Some of the magisterium's "moral teachings" are based on Divine authority (Scripture) but some of the these Scriptural texts are disputed as to interpretation given the culture and knowledge during those times and such disagreements are for legitimate reasons. This is where we have an impasse because according to your world view (and that of the magisterium) most, if not all, of the moral teachings of the magisterium are based on Divine authority or the authority of the Magisterium. Any disagreement with these teachings are wrong regardless of the reasons. Is this not your world view?

The authority of my informed conscience is a good point. The magisterium and popes definitively have taught that one must never go against their informed conscience even if it is in tension with a papal encyclical (Benedict XVI). Yet you cry "what does that mean"? Educate yourself. It does not mean that I will agree with myself for any reason. I already explained to you "in detail" the process one must follow in informing their conscience especially if one is in disagreement with a magisterium teaching. I will not repeat that long email that you have conveniently forgotten. This process of informing one's conscience is all about being open-minded. This is one of the reasons we go around "in circles" all the time. Do I have to constantly repeat all of my arguments and comments to you?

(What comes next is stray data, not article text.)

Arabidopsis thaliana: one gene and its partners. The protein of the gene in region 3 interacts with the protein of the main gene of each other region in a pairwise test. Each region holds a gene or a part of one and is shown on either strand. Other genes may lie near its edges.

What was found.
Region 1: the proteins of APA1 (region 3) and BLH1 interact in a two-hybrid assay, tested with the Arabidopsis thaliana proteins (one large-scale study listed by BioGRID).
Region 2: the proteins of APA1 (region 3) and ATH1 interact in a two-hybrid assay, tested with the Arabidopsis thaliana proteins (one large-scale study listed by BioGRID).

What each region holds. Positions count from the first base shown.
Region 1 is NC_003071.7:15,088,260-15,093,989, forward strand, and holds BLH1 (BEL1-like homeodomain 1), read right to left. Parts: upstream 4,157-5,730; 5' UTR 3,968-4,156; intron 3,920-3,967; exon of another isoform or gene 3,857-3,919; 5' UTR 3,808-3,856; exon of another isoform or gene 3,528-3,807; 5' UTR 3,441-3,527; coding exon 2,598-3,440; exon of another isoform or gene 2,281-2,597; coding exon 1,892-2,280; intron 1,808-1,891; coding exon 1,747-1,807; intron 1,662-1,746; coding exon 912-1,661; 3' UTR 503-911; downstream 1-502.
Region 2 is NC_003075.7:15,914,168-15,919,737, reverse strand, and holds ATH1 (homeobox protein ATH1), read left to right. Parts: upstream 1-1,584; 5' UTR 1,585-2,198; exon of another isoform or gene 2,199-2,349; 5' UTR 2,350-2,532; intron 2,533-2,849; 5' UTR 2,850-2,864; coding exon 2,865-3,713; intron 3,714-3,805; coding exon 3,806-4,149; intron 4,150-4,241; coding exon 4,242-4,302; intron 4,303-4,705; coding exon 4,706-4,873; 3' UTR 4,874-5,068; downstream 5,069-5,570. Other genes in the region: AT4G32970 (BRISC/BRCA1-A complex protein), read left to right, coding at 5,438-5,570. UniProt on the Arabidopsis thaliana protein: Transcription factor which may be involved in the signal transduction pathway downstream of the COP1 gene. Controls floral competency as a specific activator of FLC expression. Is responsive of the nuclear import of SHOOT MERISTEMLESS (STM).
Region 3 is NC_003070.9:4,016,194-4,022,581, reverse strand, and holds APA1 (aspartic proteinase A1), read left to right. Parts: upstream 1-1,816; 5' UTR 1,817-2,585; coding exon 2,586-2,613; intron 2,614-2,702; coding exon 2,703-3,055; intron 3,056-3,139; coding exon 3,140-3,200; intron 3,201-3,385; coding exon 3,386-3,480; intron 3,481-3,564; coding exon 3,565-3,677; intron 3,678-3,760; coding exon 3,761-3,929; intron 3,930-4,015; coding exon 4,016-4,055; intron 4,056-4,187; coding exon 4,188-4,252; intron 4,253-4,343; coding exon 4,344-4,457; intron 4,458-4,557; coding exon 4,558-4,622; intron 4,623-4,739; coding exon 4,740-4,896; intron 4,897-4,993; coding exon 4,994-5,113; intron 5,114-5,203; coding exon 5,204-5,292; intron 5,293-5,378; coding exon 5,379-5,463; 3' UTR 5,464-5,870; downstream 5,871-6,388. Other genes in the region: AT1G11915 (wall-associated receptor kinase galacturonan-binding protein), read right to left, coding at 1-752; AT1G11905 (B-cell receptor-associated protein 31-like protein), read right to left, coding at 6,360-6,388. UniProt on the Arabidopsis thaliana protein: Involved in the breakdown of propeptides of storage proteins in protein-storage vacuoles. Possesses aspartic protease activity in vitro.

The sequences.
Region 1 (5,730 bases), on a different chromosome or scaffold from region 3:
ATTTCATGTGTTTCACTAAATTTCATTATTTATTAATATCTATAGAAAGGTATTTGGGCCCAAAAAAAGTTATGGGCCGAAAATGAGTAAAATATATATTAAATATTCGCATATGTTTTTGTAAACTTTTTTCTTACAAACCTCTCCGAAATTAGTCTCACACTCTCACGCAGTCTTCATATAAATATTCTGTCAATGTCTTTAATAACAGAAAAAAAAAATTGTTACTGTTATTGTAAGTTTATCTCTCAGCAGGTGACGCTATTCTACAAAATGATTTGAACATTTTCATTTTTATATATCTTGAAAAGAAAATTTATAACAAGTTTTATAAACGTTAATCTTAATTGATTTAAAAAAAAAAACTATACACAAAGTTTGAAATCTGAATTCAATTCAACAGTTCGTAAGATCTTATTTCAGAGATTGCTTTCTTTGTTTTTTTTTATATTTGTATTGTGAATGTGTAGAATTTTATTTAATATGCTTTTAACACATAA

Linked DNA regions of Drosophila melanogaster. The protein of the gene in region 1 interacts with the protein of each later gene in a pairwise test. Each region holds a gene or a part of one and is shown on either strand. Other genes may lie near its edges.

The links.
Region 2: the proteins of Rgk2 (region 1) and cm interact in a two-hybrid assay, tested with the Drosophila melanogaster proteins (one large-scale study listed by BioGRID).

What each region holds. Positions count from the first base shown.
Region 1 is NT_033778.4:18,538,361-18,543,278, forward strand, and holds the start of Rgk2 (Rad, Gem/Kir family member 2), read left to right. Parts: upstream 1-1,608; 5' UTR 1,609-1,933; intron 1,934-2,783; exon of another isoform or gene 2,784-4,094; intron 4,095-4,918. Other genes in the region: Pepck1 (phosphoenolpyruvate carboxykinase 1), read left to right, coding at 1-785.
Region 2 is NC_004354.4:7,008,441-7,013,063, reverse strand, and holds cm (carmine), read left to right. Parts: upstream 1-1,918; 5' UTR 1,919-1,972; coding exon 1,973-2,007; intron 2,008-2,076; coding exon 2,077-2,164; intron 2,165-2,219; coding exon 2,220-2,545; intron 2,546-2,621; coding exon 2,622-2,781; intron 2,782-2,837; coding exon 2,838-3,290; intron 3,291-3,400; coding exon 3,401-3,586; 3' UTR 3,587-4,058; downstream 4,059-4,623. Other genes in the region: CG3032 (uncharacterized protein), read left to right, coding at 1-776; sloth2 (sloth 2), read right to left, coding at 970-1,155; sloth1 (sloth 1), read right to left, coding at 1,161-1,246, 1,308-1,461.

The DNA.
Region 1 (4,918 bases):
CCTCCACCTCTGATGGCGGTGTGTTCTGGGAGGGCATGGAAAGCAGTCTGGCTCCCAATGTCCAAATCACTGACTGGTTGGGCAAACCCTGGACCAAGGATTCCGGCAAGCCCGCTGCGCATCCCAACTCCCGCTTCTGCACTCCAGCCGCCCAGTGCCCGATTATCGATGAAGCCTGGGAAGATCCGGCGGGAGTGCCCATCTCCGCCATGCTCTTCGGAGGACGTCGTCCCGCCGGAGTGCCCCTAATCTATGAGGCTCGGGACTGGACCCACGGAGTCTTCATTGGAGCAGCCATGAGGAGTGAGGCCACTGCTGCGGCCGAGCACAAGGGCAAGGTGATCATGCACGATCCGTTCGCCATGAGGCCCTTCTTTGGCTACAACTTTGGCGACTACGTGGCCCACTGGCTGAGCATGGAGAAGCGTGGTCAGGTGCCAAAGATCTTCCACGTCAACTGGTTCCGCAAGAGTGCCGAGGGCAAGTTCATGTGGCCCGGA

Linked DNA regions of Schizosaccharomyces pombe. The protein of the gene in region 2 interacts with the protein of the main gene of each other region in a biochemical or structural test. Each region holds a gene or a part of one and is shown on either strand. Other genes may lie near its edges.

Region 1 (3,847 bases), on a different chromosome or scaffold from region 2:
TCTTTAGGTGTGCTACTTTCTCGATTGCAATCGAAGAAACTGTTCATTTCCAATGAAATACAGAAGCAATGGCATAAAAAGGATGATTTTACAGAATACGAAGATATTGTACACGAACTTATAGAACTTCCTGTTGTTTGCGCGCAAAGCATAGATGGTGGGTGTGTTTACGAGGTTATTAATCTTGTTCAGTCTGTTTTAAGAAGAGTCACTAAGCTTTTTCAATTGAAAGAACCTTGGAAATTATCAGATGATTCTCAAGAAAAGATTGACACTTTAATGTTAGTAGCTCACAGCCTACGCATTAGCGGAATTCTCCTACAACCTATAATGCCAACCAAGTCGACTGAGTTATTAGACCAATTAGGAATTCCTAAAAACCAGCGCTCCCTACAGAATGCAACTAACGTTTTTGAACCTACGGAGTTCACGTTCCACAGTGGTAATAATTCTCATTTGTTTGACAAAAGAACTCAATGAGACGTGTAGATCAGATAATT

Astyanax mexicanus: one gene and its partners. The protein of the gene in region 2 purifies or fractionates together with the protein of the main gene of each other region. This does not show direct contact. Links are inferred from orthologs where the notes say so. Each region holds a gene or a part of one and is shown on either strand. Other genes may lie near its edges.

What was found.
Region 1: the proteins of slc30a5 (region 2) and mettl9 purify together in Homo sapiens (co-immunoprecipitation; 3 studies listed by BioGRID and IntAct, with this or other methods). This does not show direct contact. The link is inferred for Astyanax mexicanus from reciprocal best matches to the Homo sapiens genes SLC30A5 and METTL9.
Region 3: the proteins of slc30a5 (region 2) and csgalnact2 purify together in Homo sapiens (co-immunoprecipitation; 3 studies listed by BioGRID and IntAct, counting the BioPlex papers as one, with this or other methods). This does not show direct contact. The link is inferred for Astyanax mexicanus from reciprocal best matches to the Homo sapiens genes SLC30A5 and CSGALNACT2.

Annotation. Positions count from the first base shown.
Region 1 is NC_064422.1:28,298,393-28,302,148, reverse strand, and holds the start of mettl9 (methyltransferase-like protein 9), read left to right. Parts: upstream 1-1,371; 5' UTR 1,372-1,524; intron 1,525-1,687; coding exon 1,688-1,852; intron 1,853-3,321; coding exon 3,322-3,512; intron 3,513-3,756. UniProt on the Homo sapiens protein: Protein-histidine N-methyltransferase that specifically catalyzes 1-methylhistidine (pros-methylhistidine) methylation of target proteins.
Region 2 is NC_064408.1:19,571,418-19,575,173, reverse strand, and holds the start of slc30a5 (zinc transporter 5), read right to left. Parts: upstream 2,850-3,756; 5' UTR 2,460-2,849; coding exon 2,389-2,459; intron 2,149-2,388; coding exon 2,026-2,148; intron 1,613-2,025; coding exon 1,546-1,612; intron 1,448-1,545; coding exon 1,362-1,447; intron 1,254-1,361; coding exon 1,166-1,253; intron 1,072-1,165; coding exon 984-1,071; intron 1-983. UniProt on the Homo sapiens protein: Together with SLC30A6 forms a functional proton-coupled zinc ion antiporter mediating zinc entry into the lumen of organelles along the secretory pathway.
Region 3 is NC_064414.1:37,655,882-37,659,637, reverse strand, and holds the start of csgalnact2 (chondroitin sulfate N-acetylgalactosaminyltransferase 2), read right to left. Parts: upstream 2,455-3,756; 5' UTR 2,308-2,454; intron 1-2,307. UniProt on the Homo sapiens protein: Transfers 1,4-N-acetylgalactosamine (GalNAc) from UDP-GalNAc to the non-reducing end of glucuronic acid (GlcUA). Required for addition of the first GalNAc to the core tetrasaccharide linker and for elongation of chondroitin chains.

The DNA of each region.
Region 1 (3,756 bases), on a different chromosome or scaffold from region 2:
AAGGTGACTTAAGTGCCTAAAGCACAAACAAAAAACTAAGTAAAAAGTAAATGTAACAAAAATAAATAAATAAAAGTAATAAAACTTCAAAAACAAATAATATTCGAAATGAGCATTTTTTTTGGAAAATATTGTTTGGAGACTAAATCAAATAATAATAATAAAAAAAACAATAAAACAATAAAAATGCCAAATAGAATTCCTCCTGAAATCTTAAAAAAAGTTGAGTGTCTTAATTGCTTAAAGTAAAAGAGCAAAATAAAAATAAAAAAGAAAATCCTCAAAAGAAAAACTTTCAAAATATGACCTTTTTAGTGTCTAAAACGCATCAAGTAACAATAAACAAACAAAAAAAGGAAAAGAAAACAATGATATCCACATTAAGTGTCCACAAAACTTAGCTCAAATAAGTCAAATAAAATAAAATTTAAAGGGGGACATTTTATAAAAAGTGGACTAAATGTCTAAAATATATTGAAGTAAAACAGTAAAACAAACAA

If your point is that many people follow their informed conscience, but you question how informed their consciences really are, then I don't think you are being unreasonable in this judgment. However, just because a Catholic cannot put forth reasons that are perfectly formulated in disagreeing with a specific magisterium teaching (e.g., contraception, the sacraments of reconciliation and Eucharist for the divorced and remarried, or terminating the pregnancy of an unviable fetus that is threatening the life of the mother) does not ipso facto mean that their conscience is wrong. In a theological debate, one may use practical arguments but they must rely on philosophical, theological and other appropriate arguments in the right framework. To draw analogies with Calvin and Joseph Smith may give you some comfort in arguing against what I am saying, but they are intellectually unpersuasive because you are deliberating failing to draw the proper distinctions or getting to the heart of the matter (underlying principles, et al, that underpin a teaching).